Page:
Suggested Varieties:
Great Red - Very popular giant red poppy flower.
Rudbeckia Seeds
Rudbeckia Tips (Black Eyed Susan)
The Rudbeckia flower can be grown in almost every state. These bright yellow, daisy-like flowers can grow 24”-36” high and are excellent to use for indoor flower arrangements. These flowers can be started indoors or out. Its best to start indoors 6-8 weeks before the last frost date of your location. Cover with 1/4” of moist soil and water occasionally. When starting or transplanting outside choose a location that receives full sun. Rudbeckias are very hardy and can survive in almost any soil conditions. If direct sowing into your flower garden sow 2 weeks before the last frost date. The best way to extend the flower blooms is to remove the dead flowers which will help direct more nutrient to healthy blooms. Most Reudbeckias are perennials that will come back every year. Be sure to plant where they have adequate room to grow for years.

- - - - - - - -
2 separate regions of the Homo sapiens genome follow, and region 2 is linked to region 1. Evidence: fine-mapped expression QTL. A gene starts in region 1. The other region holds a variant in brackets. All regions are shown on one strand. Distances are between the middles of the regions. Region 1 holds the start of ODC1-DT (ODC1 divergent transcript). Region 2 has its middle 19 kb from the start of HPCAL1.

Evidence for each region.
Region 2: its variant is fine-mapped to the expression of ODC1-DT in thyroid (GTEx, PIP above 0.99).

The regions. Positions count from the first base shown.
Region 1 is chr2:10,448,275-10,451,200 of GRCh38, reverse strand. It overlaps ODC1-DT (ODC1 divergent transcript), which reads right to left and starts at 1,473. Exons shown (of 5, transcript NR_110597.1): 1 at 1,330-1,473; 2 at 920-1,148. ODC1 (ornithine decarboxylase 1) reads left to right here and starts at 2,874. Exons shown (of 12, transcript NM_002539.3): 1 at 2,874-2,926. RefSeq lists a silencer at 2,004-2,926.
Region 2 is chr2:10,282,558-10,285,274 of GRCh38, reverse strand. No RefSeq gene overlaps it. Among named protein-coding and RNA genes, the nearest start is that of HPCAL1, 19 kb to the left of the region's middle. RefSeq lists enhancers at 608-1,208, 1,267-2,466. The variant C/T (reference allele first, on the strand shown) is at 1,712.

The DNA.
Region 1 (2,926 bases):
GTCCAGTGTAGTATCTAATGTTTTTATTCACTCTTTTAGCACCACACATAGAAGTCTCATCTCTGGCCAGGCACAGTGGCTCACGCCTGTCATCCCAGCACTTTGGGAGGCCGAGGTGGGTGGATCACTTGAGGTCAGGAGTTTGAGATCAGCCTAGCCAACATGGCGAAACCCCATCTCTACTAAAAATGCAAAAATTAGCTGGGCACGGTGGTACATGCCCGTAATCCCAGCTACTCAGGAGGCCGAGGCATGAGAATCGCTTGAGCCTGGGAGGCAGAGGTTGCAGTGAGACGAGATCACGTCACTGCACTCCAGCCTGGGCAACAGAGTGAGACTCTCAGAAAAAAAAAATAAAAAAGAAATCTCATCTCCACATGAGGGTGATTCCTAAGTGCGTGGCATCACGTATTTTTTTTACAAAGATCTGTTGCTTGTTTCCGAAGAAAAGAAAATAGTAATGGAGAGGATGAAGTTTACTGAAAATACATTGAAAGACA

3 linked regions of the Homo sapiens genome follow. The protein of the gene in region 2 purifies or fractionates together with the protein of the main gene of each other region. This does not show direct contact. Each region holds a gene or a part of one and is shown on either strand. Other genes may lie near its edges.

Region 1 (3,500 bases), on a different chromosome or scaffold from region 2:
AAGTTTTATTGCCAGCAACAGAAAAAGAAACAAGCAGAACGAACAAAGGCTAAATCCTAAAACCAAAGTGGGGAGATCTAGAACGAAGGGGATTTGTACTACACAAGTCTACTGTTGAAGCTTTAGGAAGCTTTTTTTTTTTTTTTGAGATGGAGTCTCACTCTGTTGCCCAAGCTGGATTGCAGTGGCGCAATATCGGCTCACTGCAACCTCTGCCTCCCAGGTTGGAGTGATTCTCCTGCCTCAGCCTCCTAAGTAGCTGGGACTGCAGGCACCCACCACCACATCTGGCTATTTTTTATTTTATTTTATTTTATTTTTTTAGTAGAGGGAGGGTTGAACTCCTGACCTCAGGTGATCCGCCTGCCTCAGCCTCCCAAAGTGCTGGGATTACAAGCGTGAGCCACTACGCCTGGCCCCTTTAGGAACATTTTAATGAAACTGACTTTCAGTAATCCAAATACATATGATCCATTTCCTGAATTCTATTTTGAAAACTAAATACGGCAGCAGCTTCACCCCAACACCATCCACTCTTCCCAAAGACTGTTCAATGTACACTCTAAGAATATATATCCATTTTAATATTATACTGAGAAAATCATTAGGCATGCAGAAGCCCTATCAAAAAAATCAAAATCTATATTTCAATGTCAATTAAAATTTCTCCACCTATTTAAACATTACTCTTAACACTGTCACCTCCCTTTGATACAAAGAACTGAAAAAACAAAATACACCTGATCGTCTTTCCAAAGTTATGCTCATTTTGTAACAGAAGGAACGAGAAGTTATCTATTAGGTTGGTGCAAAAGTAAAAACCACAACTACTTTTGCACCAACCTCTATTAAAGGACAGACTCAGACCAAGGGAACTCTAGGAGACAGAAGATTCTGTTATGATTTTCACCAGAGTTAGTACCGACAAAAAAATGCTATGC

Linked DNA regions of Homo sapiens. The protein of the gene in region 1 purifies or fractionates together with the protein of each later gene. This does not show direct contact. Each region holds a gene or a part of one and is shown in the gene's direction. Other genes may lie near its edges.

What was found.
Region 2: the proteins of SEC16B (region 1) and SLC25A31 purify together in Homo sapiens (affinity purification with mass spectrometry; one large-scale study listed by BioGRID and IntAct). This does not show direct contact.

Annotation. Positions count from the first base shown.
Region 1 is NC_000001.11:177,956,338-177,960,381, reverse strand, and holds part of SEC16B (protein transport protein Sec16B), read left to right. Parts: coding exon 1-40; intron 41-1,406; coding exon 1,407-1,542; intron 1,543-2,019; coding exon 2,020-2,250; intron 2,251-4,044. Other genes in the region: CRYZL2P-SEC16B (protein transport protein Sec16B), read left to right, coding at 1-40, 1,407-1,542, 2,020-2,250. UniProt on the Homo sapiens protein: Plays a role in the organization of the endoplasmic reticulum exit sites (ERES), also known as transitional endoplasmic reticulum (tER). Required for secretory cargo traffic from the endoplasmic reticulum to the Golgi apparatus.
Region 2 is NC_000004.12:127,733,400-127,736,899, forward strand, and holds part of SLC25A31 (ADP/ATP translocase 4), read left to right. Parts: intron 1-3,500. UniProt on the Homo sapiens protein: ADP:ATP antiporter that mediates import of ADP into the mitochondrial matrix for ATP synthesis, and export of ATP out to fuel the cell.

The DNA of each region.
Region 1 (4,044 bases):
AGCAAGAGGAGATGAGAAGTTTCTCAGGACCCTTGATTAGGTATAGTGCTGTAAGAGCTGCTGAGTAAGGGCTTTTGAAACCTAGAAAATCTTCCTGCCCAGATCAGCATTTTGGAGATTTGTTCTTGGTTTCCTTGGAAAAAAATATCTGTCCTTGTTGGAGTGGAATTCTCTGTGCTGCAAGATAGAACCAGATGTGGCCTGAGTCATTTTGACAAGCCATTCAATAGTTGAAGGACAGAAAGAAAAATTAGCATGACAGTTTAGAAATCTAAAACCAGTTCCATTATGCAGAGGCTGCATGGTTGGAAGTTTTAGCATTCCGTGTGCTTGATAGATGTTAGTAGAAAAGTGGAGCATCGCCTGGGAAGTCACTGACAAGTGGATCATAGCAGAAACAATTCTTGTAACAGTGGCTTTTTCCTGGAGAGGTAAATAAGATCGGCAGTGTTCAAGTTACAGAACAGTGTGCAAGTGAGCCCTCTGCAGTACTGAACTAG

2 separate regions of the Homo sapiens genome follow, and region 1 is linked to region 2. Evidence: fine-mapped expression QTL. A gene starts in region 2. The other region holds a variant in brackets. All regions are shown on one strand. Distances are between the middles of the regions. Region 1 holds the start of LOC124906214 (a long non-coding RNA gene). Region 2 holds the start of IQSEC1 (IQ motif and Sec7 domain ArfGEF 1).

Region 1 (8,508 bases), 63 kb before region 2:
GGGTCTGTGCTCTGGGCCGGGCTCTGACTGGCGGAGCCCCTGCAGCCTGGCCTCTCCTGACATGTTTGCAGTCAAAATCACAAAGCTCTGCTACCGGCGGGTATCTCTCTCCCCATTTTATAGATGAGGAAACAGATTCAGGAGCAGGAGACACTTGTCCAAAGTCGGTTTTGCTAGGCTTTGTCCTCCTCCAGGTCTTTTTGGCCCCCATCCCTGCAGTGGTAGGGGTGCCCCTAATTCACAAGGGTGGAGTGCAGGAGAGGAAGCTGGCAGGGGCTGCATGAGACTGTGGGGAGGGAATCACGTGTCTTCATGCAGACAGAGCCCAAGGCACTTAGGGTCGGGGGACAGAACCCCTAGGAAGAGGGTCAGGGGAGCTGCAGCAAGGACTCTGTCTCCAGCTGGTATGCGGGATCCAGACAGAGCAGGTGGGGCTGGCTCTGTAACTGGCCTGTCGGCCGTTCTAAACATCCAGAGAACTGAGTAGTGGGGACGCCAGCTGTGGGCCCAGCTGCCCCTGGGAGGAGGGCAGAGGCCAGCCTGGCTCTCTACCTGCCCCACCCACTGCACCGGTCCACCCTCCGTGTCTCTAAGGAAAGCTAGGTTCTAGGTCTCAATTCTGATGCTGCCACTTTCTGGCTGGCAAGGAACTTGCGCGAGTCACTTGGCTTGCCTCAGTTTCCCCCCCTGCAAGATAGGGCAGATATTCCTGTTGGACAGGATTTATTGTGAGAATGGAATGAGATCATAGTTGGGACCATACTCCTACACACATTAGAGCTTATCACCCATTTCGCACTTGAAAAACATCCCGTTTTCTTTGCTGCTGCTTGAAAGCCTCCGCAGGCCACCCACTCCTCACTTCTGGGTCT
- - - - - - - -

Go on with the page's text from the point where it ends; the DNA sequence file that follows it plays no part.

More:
Suggested Varieties:
Goldstrum - Popular flower with bright yellow petals and black center.
Black Eyed Susan - A beautiful, upright flower that grabs your eye.
Indian Summer - Golden-yellow single and semi-double large blooms.